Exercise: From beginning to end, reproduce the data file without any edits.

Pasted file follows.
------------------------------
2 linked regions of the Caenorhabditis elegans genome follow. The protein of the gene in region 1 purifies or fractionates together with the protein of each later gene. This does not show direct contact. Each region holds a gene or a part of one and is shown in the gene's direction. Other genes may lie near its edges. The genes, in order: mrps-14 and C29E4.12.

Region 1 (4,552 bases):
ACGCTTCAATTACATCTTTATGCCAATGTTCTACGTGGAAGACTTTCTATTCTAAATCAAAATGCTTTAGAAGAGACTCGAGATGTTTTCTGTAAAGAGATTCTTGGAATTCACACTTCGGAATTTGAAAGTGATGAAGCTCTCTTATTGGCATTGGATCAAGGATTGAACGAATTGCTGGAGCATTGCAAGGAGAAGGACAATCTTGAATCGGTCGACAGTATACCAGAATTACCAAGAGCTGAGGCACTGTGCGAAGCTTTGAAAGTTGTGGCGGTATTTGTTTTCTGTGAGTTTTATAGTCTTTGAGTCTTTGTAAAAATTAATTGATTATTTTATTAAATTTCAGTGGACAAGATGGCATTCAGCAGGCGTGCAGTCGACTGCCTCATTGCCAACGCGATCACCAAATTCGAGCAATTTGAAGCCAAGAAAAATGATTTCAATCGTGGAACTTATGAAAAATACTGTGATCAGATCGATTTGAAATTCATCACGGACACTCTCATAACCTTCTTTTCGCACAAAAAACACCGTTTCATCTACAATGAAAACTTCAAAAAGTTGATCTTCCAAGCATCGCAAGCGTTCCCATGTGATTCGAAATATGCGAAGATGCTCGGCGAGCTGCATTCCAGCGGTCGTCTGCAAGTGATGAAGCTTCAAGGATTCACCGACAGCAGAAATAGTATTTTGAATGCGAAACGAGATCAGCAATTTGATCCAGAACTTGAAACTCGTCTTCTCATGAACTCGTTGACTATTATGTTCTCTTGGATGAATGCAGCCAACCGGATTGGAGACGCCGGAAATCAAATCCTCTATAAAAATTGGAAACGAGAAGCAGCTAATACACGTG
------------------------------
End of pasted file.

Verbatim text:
2 linked regions of the Caenorhabditis elegans genome follow. The protein of the gene in region 1 purifies or fractionates together with the protein of each later gene. This does not show direct contact. Each region holds a gene or a part of one and is shown in the gene's direction. Other genes may lie near its edges. The genes, in order: mrps-14 and C29E4.12.

Region 1 (4,552 bases):
ACGCTTCAATTACATCTTTATGCCAATGTTCTACGTGGAAGACTTTCTATTCTAAATCAAAATGCTTTAGAAGAGACTCGAGATGTTTTCTGTAAAGAGATTCTTGGAATTCACACTTCGGAATTTGAAAGTGATGAAGCTCTCTTATTGGCATTGGATCAAGGATTGAACGAATTGCTGGAGCATTGCAAGGAGAAGGACAATCTTGAATCGGTCGACAGTATACCAGAATTACCAAGAGCTGAGGCACTGTGCGAAGCTTTGAAAGTTGTGGCGGTATTTGTTTTCTGTGAGTTTTATAGTCTTTGAGTCTTTGTAAAAATTAATTGATTATTTTATTAAATTTCAGTGGACAAGATGGCATTCAGCAGGCGTGCAGTCGACTGCCTCATTGCCAACGCGATCACCAAATTCGAGCAATTTGAAGCCAAGAAAAATGATTTCAATCGTGGAACTTATGAAAAATACTGTGATCAGATCGATTTGAAATTCATCACGGACACTCTCATAACCTTCTTTTCGCACAAAAAACACCGTTTCATCTACAATGAAAACTTCAAAAAGTTGATCTTCCAAGCATCGCAAGCGTTCCCATGTGATTCGAAATATGCGAAGATGCTCGGCGAGCTGCATTCCAGCGGTCGTCTGCAAGTGATGAAGCTTCAAGGATTCACCGACAGCAGAAATAGTATTTTGAATGCGAAACGAGATCAGCAATTTGATCCAGAACTTGAAACTCGTCTTCTCATGAACTCGTTGACTATTATGTTCTCTTGGATGAATGCAGCCAACCGGATTGGAGACGCCGGAAATCAAATCCTCTATAAAAATTGGAAACGAGAAGCAGCTAATACACGTG